What is significant?
Bassett Homestead Complex, located on the Crawford River immediately to the west of the township of Branxholme, was subdivided off the earlier Crawford run in 1847. The original lease was held by Christopher Bassett who was murdered by Aborigines in 1843. The subdivision took his name. The next owners were the partners A. R. Cruickshank, a Melbourne businessman with interests in Portland, and Henry Monro, who appears to have run the property. The property was subdivided again in 1854 when it was purchased by John McNicol. The first section of the substantial stone homestead probably dates from this time. It was sold again to William Skene, one of the most important early squatters who had a strong Scottish background. He founded a dynasty, based on the original run Mount Mitchell near Ballarat and at Skene at Strathkellar, with connections into the most important pastoral families. His son Thomas managed Bassett and was probably responsible for the construction of another wing across the front of the first homestead. It seems to have been conventional and modest. Thomas was a leading figure not just in the District but in Victoria, being a member of Parliament in the Upper and then the Lower House. He was a staunch supporter of Free Trading, Federation and Closer Settlement. Basset was famous at that time as a sheep stud and for its racehorses. The property passed to Henry Edkins in 1882 through his wife Caroline Arabella, nee Broughton, and her sister. Edkins was an important negotiator in the battle between the pastoralists and the shearers which blew up in 1888. The Edkins sold out to William Riggall, one of the most influential and well respected solicitors in Victoria. He gave Bassett to his daughter, Ada and her husband, William Tully. They were responsible for the grandest addition to the homestead built in 1907 which was designed by the leading firm of architects, Reed, Smart & Tappin, founded by Joseph Reed in the mid 1850s and now one of the oldest architectural firms in the world. Their work is rarely found in the Western District. The next owners, the Whiting family engaged the fashionable Melbourne architect, Robert Hamilton to modernise the house in the mid 1930s. The homestead remains largely intact to this period and is in excellent condition. It is set within a substantial landscaped garden and park, parts of which may date back to the mid-1850s. The complex includes and extensive range of outbuildings all of which retain a high degree of integrity and are in very good condition.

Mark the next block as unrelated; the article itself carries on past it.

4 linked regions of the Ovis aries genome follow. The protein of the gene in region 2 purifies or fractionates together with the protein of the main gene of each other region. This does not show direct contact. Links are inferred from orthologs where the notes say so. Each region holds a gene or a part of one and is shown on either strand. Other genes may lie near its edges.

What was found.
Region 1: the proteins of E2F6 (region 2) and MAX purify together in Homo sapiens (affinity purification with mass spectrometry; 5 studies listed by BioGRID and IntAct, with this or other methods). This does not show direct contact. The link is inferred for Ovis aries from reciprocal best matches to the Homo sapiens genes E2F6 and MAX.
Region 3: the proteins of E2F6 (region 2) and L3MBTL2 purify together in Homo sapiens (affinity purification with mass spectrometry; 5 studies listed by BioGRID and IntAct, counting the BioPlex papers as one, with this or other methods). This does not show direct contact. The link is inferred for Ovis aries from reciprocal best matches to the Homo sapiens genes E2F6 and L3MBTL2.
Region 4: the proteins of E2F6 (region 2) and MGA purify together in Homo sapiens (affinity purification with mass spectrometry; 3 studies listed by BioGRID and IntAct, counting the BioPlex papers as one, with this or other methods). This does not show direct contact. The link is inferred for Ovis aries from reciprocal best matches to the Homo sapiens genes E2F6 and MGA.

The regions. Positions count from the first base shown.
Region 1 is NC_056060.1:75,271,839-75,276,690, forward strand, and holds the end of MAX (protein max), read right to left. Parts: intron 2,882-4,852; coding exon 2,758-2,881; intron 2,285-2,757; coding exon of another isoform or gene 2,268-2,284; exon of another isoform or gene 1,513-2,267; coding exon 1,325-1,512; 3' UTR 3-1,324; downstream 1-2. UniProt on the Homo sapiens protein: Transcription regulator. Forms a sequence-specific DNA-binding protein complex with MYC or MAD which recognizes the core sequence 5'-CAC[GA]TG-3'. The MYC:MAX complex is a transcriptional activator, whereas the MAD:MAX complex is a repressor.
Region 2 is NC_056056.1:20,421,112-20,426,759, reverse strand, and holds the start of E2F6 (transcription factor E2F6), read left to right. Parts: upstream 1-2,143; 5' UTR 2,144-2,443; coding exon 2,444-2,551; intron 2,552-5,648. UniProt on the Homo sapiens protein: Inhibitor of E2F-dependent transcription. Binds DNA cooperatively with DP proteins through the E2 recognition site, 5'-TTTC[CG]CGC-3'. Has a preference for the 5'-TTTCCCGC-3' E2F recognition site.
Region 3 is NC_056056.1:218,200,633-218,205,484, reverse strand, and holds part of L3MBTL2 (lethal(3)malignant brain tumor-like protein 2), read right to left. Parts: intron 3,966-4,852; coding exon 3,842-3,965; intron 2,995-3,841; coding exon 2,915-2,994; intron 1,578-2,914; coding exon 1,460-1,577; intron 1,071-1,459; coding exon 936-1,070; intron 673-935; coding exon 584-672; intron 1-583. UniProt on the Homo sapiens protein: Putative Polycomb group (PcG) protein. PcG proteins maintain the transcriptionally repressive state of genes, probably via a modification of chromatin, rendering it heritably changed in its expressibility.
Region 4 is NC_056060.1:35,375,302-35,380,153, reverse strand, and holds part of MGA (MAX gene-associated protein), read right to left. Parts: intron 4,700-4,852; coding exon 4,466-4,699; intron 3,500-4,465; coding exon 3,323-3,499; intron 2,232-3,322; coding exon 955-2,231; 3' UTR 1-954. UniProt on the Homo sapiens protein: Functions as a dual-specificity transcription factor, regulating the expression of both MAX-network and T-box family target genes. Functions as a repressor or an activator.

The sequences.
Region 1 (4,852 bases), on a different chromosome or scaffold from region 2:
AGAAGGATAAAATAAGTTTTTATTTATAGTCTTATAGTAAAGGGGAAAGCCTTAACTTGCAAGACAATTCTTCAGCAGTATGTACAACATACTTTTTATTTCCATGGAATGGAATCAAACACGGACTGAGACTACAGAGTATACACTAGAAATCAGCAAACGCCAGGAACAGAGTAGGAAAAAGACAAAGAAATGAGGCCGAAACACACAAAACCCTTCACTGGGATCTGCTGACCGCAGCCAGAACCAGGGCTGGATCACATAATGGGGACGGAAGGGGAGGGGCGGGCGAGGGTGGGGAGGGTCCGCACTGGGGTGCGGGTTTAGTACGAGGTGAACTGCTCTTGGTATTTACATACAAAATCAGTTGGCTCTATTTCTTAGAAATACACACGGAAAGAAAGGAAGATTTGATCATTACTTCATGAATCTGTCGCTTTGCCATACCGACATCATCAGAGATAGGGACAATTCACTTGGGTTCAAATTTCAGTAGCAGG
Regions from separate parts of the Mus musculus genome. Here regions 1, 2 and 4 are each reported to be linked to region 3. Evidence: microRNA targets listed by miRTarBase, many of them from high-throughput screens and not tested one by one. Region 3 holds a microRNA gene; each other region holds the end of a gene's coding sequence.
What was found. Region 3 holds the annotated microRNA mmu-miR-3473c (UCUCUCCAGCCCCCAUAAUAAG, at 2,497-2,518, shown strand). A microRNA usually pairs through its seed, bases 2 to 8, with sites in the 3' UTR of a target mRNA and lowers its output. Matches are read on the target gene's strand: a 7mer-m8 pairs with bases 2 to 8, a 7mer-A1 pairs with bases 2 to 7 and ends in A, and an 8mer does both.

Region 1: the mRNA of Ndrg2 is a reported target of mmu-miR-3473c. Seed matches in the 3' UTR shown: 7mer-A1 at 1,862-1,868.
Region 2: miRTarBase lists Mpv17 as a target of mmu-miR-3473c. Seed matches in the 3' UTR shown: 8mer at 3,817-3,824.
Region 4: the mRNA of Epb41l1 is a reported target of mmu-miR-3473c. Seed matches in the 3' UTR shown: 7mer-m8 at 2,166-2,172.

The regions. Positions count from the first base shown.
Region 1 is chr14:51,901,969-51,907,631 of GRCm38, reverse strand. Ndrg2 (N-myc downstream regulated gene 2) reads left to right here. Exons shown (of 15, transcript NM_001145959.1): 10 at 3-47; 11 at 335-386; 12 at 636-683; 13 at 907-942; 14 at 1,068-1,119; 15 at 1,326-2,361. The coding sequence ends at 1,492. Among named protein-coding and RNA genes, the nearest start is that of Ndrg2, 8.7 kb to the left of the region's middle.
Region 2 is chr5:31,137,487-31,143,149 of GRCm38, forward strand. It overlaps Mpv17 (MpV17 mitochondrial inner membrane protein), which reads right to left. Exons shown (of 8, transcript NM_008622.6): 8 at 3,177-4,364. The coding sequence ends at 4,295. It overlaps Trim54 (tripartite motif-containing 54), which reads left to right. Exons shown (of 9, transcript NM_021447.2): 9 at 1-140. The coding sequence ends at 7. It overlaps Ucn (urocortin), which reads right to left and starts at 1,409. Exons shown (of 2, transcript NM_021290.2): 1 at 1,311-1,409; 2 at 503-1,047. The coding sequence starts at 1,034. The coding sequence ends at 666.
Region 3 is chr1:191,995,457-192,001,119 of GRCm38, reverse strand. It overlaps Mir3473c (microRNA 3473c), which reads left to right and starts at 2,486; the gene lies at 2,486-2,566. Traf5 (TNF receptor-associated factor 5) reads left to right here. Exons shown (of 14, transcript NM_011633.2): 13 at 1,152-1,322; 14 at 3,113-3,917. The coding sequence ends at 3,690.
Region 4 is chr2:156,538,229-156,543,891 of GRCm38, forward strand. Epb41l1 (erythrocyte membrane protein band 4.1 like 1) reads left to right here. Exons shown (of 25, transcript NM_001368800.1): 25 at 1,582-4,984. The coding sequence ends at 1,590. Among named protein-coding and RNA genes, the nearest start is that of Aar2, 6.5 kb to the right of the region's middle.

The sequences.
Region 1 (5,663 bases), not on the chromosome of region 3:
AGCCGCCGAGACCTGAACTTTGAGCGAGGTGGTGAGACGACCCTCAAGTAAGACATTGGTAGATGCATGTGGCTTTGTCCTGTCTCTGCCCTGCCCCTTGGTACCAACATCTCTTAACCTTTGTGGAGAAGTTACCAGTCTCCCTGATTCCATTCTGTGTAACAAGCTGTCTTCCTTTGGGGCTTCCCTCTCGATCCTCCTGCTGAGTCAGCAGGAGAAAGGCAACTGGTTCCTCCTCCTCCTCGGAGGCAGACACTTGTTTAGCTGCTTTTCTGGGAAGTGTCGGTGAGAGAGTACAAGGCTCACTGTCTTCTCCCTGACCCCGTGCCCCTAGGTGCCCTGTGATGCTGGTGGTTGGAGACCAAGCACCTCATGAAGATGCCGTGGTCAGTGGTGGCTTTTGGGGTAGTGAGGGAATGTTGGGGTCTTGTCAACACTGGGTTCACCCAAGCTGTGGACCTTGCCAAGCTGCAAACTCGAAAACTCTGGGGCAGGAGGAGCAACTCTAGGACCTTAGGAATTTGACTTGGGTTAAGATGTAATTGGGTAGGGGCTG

How is it significant?
Bassett Homestead complex is of historical and architectural significance to the State of Victoria and to the Southern Grampians Shire.
Why is it significant?
Bassett Homestead complex is of historical significance for the death of Christopher Bassett, for its key role in the battle in 1888 between pastoralists and shearers, and for its associations with several very important individuals including: the absentee owners A. R. Cruickshank MLC and William Riggall who were both pastoralists and distinguished professionals in Melbourne; the founder of the Robertson dynasty, William Robertson and his son Thomas Robertson MLC and MLA. It is of architectural significance for its sequence of development through three major stages, including in particular the third stage designed by the leading Melbourne firm of architects, Reed, Tappin and Smart. It remains a substantially intact complex of pastoral buildings focused on the homestead and set within a landscaped garden and park.